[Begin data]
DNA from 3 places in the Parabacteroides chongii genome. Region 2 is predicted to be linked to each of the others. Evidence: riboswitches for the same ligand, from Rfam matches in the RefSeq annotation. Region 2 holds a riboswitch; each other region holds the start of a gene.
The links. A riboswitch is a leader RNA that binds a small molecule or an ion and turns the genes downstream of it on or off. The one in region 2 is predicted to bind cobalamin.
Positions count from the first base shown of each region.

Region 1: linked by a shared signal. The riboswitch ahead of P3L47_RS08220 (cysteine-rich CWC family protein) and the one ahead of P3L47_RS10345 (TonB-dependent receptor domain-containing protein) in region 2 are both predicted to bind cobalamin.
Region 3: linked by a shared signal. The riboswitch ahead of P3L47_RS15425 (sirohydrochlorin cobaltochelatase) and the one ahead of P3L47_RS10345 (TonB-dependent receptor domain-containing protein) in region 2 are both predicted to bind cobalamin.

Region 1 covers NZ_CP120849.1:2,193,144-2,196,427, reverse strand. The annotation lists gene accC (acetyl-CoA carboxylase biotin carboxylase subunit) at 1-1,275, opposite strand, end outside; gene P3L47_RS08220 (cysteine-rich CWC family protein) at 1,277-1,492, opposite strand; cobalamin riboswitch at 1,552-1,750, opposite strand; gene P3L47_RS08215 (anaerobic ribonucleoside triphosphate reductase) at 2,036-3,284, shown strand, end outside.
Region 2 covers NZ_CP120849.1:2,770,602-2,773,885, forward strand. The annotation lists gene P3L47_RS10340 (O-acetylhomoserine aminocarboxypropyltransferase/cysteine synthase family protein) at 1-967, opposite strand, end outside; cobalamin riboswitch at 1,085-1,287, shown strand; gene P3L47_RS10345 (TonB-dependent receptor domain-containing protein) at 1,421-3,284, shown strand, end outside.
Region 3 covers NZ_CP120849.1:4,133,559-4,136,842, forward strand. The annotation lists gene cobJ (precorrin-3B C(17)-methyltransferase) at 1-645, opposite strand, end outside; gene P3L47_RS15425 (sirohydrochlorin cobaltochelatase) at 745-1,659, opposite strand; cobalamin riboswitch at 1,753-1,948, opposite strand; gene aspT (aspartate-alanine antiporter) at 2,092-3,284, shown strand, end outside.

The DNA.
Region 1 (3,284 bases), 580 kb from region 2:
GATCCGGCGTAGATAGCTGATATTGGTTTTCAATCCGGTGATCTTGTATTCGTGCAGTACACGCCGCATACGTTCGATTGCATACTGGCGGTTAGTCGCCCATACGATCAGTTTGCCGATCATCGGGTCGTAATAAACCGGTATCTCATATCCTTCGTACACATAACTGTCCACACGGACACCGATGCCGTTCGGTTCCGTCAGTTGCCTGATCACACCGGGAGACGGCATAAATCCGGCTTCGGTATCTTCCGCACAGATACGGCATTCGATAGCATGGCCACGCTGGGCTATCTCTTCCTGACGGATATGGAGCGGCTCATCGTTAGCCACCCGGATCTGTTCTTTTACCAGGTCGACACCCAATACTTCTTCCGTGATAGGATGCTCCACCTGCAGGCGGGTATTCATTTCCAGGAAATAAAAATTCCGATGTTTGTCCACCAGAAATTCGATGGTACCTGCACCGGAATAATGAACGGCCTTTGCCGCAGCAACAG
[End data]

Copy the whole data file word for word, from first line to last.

DNA from 3 places in the Parabacteroides chongii genome. Region 2 is predicted to be linked to each of the others. Evidence: riboswitches for the same ligand, from Rfam matches in the RefSeq annotation. Region 2 holds a riboswitch; each other region holds the start of a gene.
The links. A riboswitch is a leader RNA that binds a small molecule or an ion and turns the genes downstream of it on or off. The one in region 2 is predicted to bind cobalamin.
Positions count from the first base shown of each region.

Region 1: linked by a shared signal. The riboswitch ahead of P3L47_RS08220 (cysteine-rich CWC family protein) and the one ahead of P3L47_RS10345 (TonB-dependent receptor domain-containing protein) in region 2 are both predicted to bind cobalamin.
Region 3: linked by a shared signal. The riboswitch ahead of P3L47_RS15425 (sirohydrochlorin cobaltochelatase) and the one ahead of P3L47_RS10345 (TonB-dependent receptor domain-containing protein) in region 2 are both predicted to bind cobalamin.

Region 1 covers NZ_CP120849.1:2,193,144-2,196,427, reverse strand. The annotation lists gene accC (acetyl-CoA carboxylase biotin carboxylase subunit) at 1-1,275, opposite strand, end outside; gene P3L47_RS08220 (cysteine-rich CWC family protein) at 1,277-1,492, opposite strand; cobalamin riboswitch at 1,552-1,750, opposite strand; gene P3L47_RS08215 (anaerobic ribonucleoside triphosphate reductase) at 2,036-3,284, shown strand, end outside.
Region 2 covers NZ_CP120849.1:2,770,602-2,773,885, forward strand. The annotation lists gene P3L47_RS10340 (O-acetylhomoserine aminocarboxypropyltransferase/cysteine synthase family protein) at 1-967, opposite strand, end outside; cobalamin riboswitch at 1,085-1,287, shown strand; gene P3L47_RS10345 (TonB-dependent receptor domain-containing protein) at 1,421-3,284, shown strand, end outside.
Region 3 covers NZ_CP120849.1:4,133,559-4,136,842, forward strand. The annotation lists gene cobJ (precorrin-3B C(17)-methyltransferase) at 1-645, opposite strand, end outside; gene P3L47_RS15425 (sirohydrochlorin cobaltochelatase) at 745-1,659, opposite strand; cobalamin riboswitch at 1,753-1,948, opposite strand; gene aspT (aspartate-alanine antiporter) at 2,092-3,284, shown strand, end outside.

The DNA.
Region 1 (3,284 bases), 580 kb from region 2:
GATCCGGCGTAGATAGCTGATATTGGTTTTCAATCCGGTGATCTTGTATTCGTGCAGTACACGCCGCATACGTTCGATTGCATACTGGCGGTTAGTCGCCCATACGATCAGTTTGCCGATCATCGGGTCGTAATAAACCGGTATCTCATATCCTTCGTACACATAACTGTCCACACGGACACCGATGCCGTTCGGTTCCGTCAGTTGCCTGATCACACCGGGAGACGGCATAAATCCGGCTTCGGTATCTTCCGCACAGATACGGCATTCGATAGCATGGCCACGCTGGGCTATCTCTTCCTGACGGATATGGAGCGGCTCATCGTTAGCCACCCGGATCTGTTCTTTTACCAGGTCGACACCCAATACTTCTTCCGTGATAGGATGCTCCACCTGCAGGCGGGTATTCATTTCCAGGAAATAAAAATTCCGATGTTTGTCCACCAGAAATTCGATGGTACCTGCACCGGAATAATGAACGGCCTTTGCCGCAGCAACAG